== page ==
Soderburgh’s recent release, the first out on dvd and in the theaters at the same time, is well worth its short 70 odd minutes of viewing time. Filmed in a week and with a non-professional cast, Bubble is the first of six planned HD releases. But the film’s low budget and speedy production are what make this film so watchable. The camera’s still, and dialog is simple. There are no events but one, there are no actions but one. Here emotion is in check, tension is built on suspension, absence, and a sense of waiting.
Soderburgh says in his commentary that he’d wanted to do a film on a triangle of people gone wrong. But the triangle’s only one element, as it’s a triangle that’s never more than a week old. Relationships between the actors break too quickly for us to find out what kind of triangle they might have had together. Their bubble bursts, and its pop resounds as other bubbles pop with it. For it’s really just one actor who’s own bubble bursts, and with her bubble, the bubble of a triangle, and the bubble of a town, and the bubble of a way of life, a life of doll-making, and tedious, no-way-out Mcjobbing.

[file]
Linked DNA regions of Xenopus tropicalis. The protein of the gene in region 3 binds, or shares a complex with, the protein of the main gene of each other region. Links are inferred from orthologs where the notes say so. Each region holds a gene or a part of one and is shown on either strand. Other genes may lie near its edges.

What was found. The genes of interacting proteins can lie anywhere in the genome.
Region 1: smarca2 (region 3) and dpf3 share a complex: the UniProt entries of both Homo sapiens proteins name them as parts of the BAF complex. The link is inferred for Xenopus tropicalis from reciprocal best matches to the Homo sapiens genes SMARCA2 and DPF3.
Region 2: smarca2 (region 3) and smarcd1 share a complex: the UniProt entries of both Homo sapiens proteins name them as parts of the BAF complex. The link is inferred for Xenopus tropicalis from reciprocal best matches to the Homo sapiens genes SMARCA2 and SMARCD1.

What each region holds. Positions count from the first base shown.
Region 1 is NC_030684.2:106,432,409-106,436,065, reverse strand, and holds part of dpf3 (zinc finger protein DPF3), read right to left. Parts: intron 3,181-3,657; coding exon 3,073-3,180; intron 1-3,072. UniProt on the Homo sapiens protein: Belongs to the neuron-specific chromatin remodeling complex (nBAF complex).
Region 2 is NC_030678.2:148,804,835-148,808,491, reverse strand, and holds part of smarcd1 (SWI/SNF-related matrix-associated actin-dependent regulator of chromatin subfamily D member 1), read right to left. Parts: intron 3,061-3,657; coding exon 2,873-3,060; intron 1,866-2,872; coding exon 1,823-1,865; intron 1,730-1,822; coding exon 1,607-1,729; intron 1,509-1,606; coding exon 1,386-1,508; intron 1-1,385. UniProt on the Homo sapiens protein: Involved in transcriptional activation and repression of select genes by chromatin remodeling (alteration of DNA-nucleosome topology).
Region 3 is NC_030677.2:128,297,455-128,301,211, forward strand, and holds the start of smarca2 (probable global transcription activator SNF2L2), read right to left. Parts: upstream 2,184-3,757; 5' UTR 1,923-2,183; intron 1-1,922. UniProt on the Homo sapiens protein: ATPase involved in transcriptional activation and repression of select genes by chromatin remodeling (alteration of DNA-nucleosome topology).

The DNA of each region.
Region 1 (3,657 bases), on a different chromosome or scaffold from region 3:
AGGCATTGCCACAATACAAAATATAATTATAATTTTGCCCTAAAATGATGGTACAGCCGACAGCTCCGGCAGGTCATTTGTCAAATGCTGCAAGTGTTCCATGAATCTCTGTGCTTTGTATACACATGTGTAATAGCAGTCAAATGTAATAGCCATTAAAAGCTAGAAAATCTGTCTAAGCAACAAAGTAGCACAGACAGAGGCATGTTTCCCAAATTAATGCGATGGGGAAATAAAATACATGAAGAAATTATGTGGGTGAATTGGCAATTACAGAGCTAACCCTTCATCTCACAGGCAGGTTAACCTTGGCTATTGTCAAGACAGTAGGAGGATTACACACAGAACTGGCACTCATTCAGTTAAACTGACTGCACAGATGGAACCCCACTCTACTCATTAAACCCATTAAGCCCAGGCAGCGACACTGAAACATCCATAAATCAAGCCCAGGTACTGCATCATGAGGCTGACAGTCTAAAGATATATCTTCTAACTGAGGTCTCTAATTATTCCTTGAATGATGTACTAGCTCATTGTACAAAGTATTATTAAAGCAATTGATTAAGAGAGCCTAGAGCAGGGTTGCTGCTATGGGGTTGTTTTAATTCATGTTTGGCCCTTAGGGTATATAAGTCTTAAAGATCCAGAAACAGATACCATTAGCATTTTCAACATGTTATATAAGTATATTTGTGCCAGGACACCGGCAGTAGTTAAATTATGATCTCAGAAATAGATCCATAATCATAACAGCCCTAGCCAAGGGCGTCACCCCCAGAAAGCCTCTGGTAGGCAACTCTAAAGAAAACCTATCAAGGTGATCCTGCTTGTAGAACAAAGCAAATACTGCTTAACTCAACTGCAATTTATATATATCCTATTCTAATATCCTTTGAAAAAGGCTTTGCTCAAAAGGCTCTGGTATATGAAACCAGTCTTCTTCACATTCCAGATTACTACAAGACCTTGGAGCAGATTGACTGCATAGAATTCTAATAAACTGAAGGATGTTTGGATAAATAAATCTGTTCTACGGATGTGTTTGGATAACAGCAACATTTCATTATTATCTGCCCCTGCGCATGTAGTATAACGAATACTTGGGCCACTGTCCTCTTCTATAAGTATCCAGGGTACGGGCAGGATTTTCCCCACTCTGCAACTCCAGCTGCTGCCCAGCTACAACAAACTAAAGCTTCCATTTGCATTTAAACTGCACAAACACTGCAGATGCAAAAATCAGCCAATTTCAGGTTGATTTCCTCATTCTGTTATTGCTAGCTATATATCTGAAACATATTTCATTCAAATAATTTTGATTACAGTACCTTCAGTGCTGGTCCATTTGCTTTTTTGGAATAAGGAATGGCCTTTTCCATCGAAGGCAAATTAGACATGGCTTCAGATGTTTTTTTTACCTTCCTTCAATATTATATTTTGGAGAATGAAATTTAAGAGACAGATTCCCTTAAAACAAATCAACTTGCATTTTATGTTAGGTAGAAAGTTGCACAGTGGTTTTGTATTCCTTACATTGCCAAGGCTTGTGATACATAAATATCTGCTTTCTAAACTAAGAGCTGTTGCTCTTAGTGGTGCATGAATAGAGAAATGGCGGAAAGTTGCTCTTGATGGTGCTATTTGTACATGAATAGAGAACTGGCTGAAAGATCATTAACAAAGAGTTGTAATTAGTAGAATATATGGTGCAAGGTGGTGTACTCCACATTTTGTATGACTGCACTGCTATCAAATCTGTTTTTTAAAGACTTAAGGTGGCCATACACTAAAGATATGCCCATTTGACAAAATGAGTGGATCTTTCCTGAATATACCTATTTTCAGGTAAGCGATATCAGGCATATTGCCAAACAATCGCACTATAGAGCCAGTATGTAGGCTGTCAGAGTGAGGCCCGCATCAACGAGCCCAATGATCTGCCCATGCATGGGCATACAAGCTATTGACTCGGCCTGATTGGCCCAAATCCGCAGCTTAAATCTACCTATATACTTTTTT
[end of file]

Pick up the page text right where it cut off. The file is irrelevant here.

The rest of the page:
Bubbles, like triangles, have three elements: surface, tension, and emptiness. A film called bubble can only do one thing, and that is burst. I hope this little gem of a film bursts into our consiousness in a big way.
You’ve been living inside a bubble (an adaptation of Pop, or is it cold play)
You can’t think ‘less you know who you’re talking to
Never closer but always drifting apart
You’ve been living in a bubble
And the bubble’s living you
Actors gone and stage now empty
The silence loud, your play gone cold
Too late to burst
(for a friend)